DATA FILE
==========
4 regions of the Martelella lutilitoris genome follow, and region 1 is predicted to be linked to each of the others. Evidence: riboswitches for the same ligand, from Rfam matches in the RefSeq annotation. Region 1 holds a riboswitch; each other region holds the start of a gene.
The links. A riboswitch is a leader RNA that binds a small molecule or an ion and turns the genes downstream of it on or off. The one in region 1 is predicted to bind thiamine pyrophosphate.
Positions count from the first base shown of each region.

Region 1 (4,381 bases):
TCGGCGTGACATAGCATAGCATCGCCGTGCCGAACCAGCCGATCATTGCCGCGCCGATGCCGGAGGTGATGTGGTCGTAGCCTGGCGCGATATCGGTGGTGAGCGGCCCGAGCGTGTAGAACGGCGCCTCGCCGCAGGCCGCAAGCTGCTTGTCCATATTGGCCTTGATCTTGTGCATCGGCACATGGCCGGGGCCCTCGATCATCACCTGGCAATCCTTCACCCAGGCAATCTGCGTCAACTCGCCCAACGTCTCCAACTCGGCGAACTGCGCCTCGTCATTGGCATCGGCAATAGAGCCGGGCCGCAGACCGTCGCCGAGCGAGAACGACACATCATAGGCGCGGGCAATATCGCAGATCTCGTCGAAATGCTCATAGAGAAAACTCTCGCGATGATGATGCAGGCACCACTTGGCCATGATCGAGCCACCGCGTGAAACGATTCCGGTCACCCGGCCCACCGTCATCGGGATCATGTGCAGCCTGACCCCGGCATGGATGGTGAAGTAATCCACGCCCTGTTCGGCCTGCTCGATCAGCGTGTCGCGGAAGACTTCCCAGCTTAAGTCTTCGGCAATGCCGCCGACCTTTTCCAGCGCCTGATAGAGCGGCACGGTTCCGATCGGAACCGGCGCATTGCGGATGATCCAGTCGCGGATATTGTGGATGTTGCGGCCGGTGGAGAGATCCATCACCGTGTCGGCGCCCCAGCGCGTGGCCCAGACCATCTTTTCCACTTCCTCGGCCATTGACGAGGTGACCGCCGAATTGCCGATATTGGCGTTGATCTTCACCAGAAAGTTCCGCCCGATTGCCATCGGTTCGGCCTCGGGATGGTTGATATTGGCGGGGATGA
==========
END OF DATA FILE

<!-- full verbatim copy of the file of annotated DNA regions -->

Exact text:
4 regions of the Martelella lutilitoris genome follow, and region 1 is predicted to be linked to each of the others. Evidence: riboswitches for the same ligand, from Rfam matches in the RefSeq annotation. Region 1 holds a riboswitch; each other region holds the start of a gene.
The links. A riboswitch is a leader RNA that binds a small molecule or an ion and turns the genes downstream of it on or off. The one in region 1 is predicted to bind thiamine pyrophosphate.
Positions count from the first base shown of each region.

Region 1 (4,381 bases):
TCGGCGTGACATAGCATAGCATCGCCGTGCCGAACCAGCCGATCATTGCCGCGCCGATGCCGGAGGTGATGTGGTCGTAGCCTGGCGCGATATCGGTGGTGAGCGGCCCGAGCGTGTAGAACGGCGCCTCGCCGCAGGCCGCAAGCTGCTTGTCCATATTGGCCTTGATCTTGTGCATCGGCACATGGCCGGGGCCCTCGATCATCACCTGGCAATCCTTCACCCAGGCAATCTGCGTCAACTCGCCCAACGTCTCCAACTCGGCGAACTGCGCCTCGTCATTGGCATCGGCAATAGAGCCGGGCCGCAGACCGTCGCCGAGCGAGAACGACACATCATAGGCGCGGGCAATATCGCAGATCTCGTCGAAATGCTCATAGAGAAAACTCTCGCGATGATGATGCAGGCACCACTTGGCCATGATCGAGCCACCGCGTGAAACGATTCCGGTCACCCGGCCCACCGTCATCGGGATCATGTGCAGCCTGACCCCGGCATGGATGGTGAAGTAATCCACGCCCTGTTCGGCCTGCTCGATCAGCGTGTCGCGGAAGACTTCCCAGCTTAAGTCTTCGGCAATGCCGCCGACCTTTTCCAGCGCCTGATAGAGCGGCACGGTTCCGATCGGAACCGGCGCATTGCGGATGATCCAGTCGCGGATATTGTGGATGTTGCGGCCGGTGGAGAGATCCATCACCGTGTCGGCGCCCCAGCGCGTGGCCCAGACCATCTTTTCCACTTCCTCGGCCATTGACGAGGTGACCGCCGAATTGCCGATATTGGCGTTGATCTTCACCAGAAAGTTCCGCCCGATTGCCATCGGTTCGGCCTCGGGATGGTTGATATTGGCGGGGATGA